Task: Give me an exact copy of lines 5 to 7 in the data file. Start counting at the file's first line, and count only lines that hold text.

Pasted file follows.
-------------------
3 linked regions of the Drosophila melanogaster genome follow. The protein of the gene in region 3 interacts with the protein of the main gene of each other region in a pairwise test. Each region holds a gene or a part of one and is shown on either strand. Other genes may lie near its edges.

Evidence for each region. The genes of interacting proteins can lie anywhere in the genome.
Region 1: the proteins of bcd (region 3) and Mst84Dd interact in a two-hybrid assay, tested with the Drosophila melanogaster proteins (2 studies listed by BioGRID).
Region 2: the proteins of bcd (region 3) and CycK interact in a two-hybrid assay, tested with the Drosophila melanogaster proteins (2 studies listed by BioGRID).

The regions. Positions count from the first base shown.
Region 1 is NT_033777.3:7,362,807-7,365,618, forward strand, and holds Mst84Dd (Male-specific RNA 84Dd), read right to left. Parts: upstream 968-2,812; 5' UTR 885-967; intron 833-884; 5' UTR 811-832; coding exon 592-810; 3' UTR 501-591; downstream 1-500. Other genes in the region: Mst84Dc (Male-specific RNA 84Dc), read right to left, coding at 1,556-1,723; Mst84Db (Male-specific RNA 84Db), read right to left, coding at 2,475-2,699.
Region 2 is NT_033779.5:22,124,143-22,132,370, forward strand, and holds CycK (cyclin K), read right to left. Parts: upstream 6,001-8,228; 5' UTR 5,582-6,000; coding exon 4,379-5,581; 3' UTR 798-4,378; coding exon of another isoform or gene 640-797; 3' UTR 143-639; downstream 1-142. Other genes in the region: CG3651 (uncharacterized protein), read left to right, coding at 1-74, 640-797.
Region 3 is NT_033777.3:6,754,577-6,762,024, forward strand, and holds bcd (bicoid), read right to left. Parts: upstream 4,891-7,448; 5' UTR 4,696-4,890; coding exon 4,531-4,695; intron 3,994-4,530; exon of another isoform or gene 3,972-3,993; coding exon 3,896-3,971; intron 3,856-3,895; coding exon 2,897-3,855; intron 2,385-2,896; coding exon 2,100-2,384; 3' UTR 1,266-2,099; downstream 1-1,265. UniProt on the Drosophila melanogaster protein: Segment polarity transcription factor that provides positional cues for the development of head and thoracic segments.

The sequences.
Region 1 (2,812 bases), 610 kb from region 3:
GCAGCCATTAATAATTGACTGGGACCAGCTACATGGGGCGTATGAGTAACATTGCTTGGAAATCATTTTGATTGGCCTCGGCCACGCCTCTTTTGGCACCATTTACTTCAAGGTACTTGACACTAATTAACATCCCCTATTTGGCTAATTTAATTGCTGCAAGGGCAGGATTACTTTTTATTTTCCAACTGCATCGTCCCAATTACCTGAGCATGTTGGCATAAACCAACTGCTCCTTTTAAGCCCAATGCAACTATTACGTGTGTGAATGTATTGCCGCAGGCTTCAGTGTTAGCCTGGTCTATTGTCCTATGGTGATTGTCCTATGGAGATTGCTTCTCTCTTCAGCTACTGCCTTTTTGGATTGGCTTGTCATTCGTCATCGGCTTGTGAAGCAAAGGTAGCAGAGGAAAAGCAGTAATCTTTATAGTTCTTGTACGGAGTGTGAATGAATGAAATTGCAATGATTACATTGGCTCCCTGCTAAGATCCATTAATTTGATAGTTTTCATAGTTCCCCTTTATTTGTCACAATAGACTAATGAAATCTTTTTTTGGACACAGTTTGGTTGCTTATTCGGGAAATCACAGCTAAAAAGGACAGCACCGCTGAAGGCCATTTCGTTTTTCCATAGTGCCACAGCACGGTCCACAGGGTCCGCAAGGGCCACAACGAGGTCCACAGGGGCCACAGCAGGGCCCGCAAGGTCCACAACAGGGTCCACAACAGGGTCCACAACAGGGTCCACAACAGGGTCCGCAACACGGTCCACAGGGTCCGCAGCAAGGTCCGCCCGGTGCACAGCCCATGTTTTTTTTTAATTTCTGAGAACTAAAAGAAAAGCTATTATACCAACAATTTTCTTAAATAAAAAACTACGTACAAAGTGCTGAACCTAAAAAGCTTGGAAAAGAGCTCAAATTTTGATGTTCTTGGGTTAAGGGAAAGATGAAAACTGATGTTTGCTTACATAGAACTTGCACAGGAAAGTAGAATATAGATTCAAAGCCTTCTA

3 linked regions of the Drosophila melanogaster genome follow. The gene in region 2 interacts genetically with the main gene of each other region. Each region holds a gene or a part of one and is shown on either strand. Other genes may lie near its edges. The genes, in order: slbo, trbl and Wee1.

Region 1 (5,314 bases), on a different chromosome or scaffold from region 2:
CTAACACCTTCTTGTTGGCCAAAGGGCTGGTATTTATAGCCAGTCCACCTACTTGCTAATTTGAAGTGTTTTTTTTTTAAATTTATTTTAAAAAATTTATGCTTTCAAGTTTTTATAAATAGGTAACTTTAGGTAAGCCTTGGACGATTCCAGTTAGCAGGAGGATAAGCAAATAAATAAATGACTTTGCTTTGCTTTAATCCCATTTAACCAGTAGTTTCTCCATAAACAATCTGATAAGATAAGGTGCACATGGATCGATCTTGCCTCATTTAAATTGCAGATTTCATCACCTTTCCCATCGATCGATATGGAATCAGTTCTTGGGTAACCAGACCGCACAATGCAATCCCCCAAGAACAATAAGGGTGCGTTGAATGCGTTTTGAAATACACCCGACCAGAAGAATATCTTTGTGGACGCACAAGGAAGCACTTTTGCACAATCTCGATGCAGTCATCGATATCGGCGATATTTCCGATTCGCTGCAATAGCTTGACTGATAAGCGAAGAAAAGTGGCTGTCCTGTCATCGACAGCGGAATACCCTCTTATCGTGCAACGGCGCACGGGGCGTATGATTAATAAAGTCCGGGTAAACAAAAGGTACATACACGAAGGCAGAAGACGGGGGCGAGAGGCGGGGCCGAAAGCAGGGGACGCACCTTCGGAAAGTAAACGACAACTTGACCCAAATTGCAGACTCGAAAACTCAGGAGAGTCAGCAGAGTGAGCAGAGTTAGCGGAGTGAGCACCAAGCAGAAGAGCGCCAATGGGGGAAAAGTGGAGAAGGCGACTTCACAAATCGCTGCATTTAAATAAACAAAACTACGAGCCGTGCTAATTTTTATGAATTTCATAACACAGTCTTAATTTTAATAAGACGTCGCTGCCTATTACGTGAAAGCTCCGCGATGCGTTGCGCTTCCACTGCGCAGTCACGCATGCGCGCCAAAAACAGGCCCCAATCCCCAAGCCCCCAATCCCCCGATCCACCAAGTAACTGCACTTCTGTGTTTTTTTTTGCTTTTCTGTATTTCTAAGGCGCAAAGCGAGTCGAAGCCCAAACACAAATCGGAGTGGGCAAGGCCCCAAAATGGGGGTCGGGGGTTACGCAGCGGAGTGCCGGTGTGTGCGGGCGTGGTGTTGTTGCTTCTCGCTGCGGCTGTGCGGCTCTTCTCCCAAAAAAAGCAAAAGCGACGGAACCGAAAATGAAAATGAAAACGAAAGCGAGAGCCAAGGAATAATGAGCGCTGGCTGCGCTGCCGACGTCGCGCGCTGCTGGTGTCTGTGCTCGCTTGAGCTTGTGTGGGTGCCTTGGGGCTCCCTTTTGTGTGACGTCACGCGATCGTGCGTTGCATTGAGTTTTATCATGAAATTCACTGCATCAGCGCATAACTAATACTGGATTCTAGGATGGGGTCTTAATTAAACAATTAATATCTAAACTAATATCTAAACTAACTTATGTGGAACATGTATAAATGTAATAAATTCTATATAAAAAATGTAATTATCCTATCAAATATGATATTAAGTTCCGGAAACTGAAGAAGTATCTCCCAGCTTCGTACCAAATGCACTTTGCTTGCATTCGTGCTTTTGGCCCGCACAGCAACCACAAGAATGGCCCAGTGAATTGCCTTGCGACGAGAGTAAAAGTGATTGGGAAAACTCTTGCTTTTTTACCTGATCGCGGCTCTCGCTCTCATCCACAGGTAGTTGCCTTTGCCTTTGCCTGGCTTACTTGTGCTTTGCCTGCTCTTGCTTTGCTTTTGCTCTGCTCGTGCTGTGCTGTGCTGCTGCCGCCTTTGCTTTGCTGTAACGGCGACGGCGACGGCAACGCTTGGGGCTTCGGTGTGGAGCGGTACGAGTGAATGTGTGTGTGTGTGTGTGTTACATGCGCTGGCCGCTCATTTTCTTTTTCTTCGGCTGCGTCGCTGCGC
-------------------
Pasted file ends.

The regions. Positions count from the first base shown.
Region 1 is NT_033777.3:7,362,807-7,365,618, forward strand, and holds Mst84Dd (Male-specific RNA 84Dd), read right to left. Parts: upstream 968-2,812; 5' UTR 885-967; intron 833-884; 5' UTR 811-832; coding exon 592-810; 3' UTR 501-591; downstream 1-500. Other genes in the region: Mst84Dc (Male-specific RNA 84Dc), read right to left, coding at 1,556-1,723; Mst84Db (Male-specific RNA 84Db), read right to left, coding at 2,475-2,699.
Region 2 is NT_033779.5:22,124,143-22,132,370, forward strand, and holds CycK (cyclin K), read right to left. Parts: upstream 6,001-8,228; 5' UTR 5,582-6,000; coding exon 4,379-5,581; 3' UTR 798-4,378; coding exon of another isoform or gene 640-797; 3' UTR 143-639; downstream 1-142. Other genes in the region: CG3651 (uncharacterized protein), read left to right, coding at 1-74, 640-797.